We live in a culture that is captivated by extreme things. People are looking for ways to push the envelope, live on the edge and obtain the coveted adrenaline rush. I was intrigued by a story Esquire posted online entitled, “25 Dangerous Activities Worth Shortening Your Life For.” Here were four of my favorites:
- The Danger Dog: The Tijuana delicacy — a hot dog wrapped in bacon, fried, and topped with mayo — has made its way to San Diego and Los Angeles, sold from carts outside stadiums, clubs, and wherever hungry drunks congregate.
- Giving a Buddy a Kidney: You only need one. Hopefully.
- Mountain Biking in Moab, Utah: Possible dehydration, heatstroke, and disorientation. Probably the most inspiring panorama you’ll ever see.
- Attending a Glasgow Rangers Versus Glasgow Celtic Soccer Match: Preferably in the Scottish Cup final. Imagine: Red Sox versus Yankees, if the ALCS involved sectarian hatred, hooligan rioting, and the occasional death threat.
When is the last time you thought of worship as a dangerous activity? Mark Labberton introduced me to that idea in his book, “The Dangerous Act of Worship.” He writes: “When worship is our response to the One who alone is worthy of it—Jesus Christ—then our lives are on their way to being turned inside out. Every dimension of self-centered living becomes endangered as we come to share God’s self-giving heart. Worship exposes our cultural and even spiritual complacency toward a world of suffering and injustice. In Jesus Christ, we are called into a new kind of living. Through the grace of worship, God applies the necessary antidote to what we assume is merely human—our selfishness. Worship sets us free from ourselves to be free for God and God’s purposes in the world. The dangerous act of worshiping God in Jesus Christ necessarily draws us into the heart of God and sends us out to embody it, especially toward the poor, the forgotten and the oppressed. All of this is what matters most and is most at stake in worship.”
Labberton states that the dangerous act of worship draws us into the heart of God. However, this phrase, “the heart of God,” is a loaded one. Countless times over the course of my ministry, people have said to me, “I want to go deeper into the heart of God.” More often than not, what they are seeking is a more personal experience with God. They are looking for those intimate moments of communion and oneness; or to use Old Testament temple language, they seek to move from the outer courts into the Holy of Holies.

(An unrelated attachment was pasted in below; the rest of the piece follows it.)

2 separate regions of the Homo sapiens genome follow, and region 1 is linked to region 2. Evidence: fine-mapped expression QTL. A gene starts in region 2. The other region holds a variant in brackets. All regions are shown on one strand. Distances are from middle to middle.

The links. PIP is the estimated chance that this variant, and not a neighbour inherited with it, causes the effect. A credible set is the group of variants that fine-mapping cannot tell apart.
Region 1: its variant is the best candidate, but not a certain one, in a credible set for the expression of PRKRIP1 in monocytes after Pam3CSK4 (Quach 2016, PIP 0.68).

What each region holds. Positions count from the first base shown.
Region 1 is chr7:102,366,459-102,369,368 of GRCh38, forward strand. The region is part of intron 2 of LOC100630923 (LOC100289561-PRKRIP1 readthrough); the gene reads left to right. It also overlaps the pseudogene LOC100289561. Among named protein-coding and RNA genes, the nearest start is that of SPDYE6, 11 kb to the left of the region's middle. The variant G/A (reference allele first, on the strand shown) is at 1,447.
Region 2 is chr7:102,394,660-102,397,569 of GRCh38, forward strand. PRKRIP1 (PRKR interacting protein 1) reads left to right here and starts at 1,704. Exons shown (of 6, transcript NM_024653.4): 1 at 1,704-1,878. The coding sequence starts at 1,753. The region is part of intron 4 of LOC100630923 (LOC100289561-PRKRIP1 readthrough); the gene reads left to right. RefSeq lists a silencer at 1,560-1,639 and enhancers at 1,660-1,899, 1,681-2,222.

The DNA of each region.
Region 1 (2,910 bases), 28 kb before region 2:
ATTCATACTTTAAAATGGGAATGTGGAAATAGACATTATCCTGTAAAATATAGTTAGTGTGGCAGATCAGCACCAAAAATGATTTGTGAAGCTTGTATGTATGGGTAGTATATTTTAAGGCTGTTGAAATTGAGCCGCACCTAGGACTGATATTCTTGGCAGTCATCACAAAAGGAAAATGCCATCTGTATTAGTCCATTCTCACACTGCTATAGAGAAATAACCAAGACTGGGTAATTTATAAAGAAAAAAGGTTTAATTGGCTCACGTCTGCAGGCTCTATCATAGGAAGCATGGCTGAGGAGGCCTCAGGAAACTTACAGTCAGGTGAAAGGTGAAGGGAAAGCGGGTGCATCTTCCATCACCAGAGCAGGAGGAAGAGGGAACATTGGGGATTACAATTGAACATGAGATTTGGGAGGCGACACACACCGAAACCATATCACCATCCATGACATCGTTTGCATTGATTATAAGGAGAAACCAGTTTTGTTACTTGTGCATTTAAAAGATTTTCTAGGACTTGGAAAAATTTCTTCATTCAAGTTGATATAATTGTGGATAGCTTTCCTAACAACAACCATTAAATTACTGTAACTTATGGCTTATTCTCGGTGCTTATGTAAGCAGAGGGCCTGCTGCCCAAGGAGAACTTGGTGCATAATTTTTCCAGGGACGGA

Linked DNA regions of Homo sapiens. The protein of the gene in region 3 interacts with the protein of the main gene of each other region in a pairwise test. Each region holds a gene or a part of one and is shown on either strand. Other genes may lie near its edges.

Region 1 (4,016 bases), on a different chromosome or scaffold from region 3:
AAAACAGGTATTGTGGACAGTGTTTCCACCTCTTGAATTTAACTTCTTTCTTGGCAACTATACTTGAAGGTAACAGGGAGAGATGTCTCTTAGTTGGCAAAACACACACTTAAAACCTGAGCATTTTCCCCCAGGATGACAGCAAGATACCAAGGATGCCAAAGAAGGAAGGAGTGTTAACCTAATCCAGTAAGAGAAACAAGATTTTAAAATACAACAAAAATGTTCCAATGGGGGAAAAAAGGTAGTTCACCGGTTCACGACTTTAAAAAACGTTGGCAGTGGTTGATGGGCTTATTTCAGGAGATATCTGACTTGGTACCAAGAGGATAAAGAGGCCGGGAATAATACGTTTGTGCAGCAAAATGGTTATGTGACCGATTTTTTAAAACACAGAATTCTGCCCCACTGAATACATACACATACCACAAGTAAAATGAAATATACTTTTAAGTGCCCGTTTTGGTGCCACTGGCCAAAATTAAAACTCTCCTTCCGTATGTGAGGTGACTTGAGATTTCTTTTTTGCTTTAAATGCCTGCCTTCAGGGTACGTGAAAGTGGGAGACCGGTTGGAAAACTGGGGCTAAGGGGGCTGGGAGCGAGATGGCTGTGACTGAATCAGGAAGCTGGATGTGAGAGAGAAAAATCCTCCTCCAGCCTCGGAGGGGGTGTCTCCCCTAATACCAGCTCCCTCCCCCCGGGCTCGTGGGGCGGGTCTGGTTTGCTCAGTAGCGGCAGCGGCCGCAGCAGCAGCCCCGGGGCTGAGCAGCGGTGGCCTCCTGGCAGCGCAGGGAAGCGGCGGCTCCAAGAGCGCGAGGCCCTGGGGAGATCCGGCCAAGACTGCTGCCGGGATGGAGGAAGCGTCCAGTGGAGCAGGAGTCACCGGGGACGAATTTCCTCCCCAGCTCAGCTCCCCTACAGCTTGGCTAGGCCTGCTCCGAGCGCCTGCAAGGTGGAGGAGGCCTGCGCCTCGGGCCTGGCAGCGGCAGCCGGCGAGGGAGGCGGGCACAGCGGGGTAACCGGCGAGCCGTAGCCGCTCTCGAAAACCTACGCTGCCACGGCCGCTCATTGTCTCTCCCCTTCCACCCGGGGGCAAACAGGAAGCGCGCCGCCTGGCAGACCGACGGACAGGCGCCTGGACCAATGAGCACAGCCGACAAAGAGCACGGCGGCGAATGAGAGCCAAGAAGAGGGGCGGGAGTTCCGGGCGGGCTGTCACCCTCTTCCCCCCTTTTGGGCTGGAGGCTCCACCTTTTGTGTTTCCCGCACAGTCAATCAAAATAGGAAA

In the beloved “Chronicles of Narnia”, C.S. Lewis tells the story of four children who walk through an old wardrobe and are magically whisked away to the mystical land of Narnia. Inside Narnia they discover a snowy land, talking animals, an evil White Witch, and a powerful lion named Aslan.
It is not necessary to be an expert in Christian theology to recognize the imagery Lewis injects throughout this work. One of the children, Edmund, decides to strike a deal with the evil witch, agreeing to betray his siblings. The law of the land demands that he must the must pay for this treachery by forfeiting his life. However, in the nick of time, the great lion Aslan agrees to take Edmund’s place, agreeing to suffer the penalty that should rightly fall on Edmund. The White Witch humiliates Aslan, cutting off his mane and tying him to a stone altar. As two of the children watch, the killing stroke falls and the witch executes the great lion.
It would not be much of a story had it ended there. Shortly after Aslan is killed, the altar breaks in two and Aslan returns to life. The White Witch was seemingly unaware of the old magic that decreed, “when a willing victim who had committed no treachery was killed in a traitor’s stead, the Table would crack and Death itself would start working backwards.”
There is a fascinating dialogue that takes place earlier in the story. It takes place shortly after the four children came to Narnia together and involves the children and Mr. and Mrs. Beaver. Upon meeting a talking beaver, they agreed to accompany him back to his house where they enjoyed a lovely dinner Mrs. Beaver had prepared. When the meal had finished, the conversation turned to Aslan. The children had no experience with Aslan and were unsure what to make of him. After Mr. Beaver told the children that he was going to take them to see Aslan, Lucy the youngest of the four, asked if Aslan was a man.
“Aslan a man!” said Mr. Beaver sternly. “Certainly not. I tell you he is the King of the wood and the son of the great Emperor-beyond-the-Sea. Don’t you know who is the King of Beasts? Aslan is a lion – the Lion, the great Lion.”
“Ooh!” said Susan. “I thought he was a man. Is he – quite safe? I shall feel rather nervous about meeting a lion.”
“That you will, dearie, and no mistake,” said Mrs. Beaver; “if there’s anyone who can appear before Aslan without their knees knocking, they’re either braver than most or else just silly.”
“Then he isn’t safe?” said Lucy.
“Safe?” said Mr. Beaver; “don’t you hear what Mrs. Beaver tells you? Who said anything about safe? ‘Course he isn’t safe. But he’s good. He’s the King, I tell you.”
Worship that draws us into the heart of God is not a safe place, but it is a good place.